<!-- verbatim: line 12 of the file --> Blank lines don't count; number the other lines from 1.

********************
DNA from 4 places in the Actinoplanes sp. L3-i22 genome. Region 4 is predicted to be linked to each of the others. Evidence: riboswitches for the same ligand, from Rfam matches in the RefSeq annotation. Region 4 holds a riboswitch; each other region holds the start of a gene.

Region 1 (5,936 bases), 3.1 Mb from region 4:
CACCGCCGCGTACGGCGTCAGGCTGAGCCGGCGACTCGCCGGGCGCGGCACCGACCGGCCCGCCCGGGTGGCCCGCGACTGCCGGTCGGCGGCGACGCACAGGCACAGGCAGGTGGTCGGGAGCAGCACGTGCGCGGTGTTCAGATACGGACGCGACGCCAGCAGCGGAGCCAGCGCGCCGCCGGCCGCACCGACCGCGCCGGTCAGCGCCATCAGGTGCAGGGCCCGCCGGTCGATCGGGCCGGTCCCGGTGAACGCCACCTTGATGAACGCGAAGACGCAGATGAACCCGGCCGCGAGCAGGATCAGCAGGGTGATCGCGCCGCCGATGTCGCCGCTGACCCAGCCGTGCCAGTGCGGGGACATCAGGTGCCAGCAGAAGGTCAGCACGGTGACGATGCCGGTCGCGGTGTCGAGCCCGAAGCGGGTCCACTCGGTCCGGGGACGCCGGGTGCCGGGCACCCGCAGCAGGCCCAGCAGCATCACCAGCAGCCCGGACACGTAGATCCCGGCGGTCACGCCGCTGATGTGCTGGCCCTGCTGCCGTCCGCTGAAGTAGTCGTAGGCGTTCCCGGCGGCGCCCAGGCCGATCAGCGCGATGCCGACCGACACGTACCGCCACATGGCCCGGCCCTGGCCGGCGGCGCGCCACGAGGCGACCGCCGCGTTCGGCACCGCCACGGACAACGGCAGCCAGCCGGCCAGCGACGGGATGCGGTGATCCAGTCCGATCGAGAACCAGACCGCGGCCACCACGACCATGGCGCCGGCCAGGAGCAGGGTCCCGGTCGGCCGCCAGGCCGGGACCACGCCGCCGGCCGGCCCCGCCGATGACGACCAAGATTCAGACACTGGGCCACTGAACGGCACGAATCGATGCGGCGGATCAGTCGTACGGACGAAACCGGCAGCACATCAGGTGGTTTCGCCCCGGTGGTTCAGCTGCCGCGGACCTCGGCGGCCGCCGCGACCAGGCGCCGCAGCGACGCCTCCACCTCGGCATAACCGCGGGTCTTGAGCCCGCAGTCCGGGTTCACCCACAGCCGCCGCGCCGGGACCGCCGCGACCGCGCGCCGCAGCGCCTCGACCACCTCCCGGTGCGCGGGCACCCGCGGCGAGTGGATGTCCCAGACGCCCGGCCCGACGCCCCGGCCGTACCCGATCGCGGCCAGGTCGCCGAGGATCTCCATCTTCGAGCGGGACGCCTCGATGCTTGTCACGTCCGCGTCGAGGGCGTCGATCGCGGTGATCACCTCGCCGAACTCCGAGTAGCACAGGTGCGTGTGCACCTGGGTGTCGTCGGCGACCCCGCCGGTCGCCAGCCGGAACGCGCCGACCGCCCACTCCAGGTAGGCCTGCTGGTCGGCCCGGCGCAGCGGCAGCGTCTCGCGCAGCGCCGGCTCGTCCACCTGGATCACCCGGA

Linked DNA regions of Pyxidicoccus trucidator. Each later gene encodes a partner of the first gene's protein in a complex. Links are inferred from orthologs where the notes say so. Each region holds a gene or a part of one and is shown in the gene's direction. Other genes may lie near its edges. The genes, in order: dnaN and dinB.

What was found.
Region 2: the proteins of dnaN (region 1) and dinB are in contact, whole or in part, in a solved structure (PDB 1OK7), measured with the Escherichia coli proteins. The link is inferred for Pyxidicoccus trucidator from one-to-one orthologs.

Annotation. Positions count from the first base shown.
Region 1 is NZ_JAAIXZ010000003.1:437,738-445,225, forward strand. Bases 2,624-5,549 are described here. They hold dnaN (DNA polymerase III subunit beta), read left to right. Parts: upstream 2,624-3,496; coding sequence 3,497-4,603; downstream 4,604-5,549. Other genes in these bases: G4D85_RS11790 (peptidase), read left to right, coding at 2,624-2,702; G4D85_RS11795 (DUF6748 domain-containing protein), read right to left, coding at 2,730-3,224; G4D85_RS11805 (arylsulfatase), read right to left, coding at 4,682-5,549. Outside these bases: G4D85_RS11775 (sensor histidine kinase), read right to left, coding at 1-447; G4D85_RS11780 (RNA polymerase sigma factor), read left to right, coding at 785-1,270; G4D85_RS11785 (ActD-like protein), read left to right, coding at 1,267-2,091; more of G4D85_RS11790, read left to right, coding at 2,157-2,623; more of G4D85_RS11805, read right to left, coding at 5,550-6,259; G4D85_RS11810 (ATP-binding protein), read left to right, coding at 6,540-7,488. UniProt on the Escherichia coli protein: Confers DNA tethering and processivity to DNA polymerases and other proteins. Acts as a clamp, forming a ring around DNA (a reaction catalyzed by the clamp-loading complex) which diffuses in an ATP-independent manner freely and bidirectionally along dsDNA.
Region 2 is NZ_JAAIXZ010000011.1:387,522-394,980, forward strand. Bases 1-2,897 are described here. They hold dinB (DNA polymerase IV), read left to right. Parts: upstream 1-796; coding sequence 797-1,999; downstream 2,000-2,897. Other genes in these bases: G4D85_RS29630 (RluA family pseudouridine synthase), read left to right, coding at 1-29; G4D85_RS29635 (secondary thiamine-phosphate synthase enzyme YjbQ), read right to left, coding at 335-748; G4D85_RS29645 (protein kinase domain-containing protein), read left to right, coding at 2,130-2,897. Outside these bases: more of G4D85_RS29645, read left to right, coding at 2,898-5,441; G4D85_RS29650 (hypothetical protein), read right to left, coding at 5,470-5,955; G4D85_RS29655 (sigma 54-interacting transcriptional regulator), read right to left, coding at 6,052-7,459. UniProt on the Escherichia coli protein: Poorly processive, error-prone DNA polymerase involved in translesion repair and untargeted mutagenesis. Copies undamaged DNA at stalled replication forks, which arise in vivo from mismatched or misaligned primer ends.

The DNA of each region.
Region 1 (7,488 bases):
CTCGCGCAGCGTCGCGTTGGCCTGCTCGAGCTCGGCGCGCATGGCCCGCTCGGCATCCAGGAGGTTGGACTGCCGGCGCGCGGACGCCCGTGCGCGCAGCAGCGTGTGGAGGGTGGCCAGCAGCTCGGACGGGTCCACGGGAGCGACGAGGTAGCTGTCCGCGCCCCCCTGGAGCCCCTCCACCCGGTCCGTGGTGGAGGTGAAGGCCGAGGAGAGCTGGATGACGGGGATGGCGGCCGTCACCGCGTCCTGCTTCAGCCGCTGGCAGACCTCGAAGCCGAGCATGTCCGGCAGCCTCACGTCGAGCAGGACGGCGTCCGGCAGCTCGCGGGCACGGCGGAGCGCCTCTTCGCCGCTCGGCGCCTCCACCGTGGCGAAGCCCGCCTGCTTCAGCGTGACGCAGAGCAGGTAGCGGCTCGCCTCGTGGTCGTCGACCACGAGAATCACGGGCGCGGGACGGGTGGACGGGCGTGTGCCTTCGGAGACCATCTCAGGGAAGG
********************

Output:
CTCGCGCAGCGTCGCGTTGGCCTGCTCGAGCTCGGCGCGCATGGCCCGCTCGGCATCCAGGAGGTTGGACTGCCGGCGCGCGGACGCCCGTGCGCGCAGCAGCGTGTGGAGGGTGGCCAGCAGCTCGGACGGGTCCACGGGAGCGACGAGGTAGCTGTCCGCGCCCCCCTGGAGCCCCTCCACCCGGTCCGTGGTGGAGGTGAAGGCCGAGGAGAGCTGGATGACGGGGATGGCGGCCGTCACCGCGTCCTGCTTCAGCCGCTGGCAGACCTCGAAGCCGAGCATGTCCGGCAGCCTCACGTCGAGCAGGACGGCGTCCGGCAGCTCGCGGGCACGGCGGAGCGCCTCTTCGCCGCTCGGCGCCTCCACCGTGGCGAAGCCCGCCTGCTTCAGCGTGACGCAGAGCAGGTAGCGGCTCGCCTCGTGGTCGTCGACCACGAGAATCACGGGCGCGGGACGGGTGGACGGGCGTGTGCCTTCGGAGACCATCTCAGGGAAGG